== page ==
The use of headless content management systems has increased in the previous years and is becoming widely used. A headless CMS is one of the many tools to deliver content effectively to multiple mediums across many screens.
This article will cover what you need to know and consider when using a headless CMS also comparing features of a traditional CMS and a headless CMS so you can decide which type of content management system your business requires.
What is a headless CMS?
A headless content management system is a back-end-only CMS that mainly acts as a content repository, making the content accessible via an API for display on any device. This means there is no predefined templets for the frontend and is separated from the back-end which then can be built with any technology of choice.
What’s the difference between a traditional CMS and a headless CMS?
A traditional CMS is composed of a frontend (head) and a backend (body), and it serves you one solid system that couples the content and its presentations. Although they are similar, a traditional CMS provides you with a database, CRUD interface (Create, Read, Update, Delete) and a frontend (data display function) user interface to display your content. In a headless CMS, content and presentation is separated, hence why it is called “headless”. A headless delivers the content through an API.
The point of a headless CMS (or decoupled CMS) is that you get to pick and choose which outputs (heads) you send your content to.
How does a headless CMS work?
A headless content management system gives editors an interface for managing content and the content Is provided via an API for developers to query and build applications with. This means that editors will have to log into a web application and that the APIs are hosted in a cloud-based backend.
A headless CMS offers a faster editing experience than a traditional alternative as the resources are not spent on content editing and rendering and it is not tied to any presentation concern (for e.g.: a website), therefore it can find an audience across multiple channels. Since a decoupled content is served over APIs, developers can choose their own frontend tooling and it also allows them to interchange part of their stack, more from one framework to another without effecting the content management system. It also allows the content to be managed from a single source of truth and changes to developer tools at any time. A headless cms allows the developer to send their content to high performance cloud-based hosting and offering the benefits of enhanced security. This means headless content is a smaller area of attack because the content is separated from the presentation layer.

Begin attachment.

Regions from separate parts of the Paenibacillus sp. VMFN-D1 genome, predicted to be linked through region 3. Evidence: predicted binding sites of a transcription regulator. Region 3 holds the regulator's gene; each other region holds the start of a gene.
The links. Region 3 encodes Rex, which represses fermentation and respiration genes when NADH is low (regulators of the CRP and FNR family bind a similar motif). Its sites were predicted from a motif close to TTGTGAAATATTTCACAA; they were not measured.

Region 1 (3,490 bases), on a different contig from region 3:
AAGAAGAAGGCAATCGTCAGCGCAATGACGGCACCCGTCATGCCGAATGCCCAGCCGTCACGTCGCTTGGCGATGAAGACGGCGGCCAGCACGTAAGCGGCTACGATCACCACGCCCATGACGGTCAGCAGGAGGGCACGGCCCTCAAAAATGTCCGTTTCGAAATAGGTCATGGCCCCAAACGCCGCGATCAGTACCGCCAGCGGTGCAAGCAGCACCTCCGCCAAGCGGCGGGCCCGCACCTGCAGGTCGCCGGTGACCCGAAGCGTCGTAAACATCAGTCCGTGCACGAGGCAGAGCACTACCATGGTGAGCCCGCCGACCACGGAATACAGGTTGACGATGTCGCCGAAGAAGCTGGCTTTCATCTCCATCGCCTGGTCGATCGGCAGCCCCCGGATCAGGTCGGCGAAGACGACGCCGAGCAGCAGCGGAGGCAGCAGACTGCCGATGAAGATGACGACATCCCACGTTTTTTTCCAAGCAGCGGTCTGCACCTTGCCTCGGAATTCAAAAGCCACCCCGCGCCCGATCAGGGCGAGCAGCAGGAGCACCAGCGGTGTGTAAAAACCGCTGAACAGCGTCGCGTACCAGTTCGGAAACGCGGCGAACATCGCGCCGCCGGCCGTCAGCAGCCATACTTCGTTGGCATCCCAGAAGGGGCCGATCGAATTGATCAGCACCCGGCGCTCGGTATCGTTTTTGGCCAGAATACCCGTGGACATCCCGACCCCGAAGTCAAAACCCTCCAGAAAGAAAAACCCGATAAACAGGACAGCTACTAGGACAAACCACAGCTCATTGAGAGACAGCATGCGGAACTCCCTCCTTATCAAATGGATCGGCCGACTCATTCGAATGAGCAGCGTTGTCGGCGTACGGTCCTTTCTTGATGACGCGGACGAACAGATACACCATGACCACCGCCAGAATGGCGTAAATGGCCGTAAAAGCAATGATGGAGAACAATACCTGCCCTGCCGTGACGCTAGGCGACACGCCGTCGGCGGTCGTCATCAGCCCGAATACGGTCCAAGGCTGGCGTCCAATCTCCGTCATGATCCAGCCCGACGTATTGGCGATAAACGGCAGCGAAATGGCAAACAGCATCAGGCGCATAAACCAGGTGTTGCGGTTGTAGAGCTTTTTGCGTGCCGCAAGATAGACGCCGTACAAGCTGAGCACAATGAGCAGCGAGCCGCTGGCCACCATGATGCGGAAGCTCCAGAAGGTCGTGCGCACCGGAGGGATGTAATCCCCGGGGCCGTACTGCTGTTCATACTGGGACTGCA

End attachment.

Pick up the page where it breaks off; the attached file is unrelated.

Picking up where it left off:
Before going Headless
Bear in mind that a headless alternative is very development oriented. Although you are not restricted to specific tech stack, you will need an infrastructure to set up and manage the presentation element of your site, app, or other experience. If you lack technical resources, then its’ worth speaking with a professional for help or advice in setting it up.
Here at Brightbulb Design, we specialise in web development and have experience with both headless and traditional CMS. We help businesses to prosper and build great brands. If you require help with your project, then contact us on 01983 506505 or email us on email@example.com and
check out our work on our website: https://www.brightbulbdesign.co.uk/portfolio/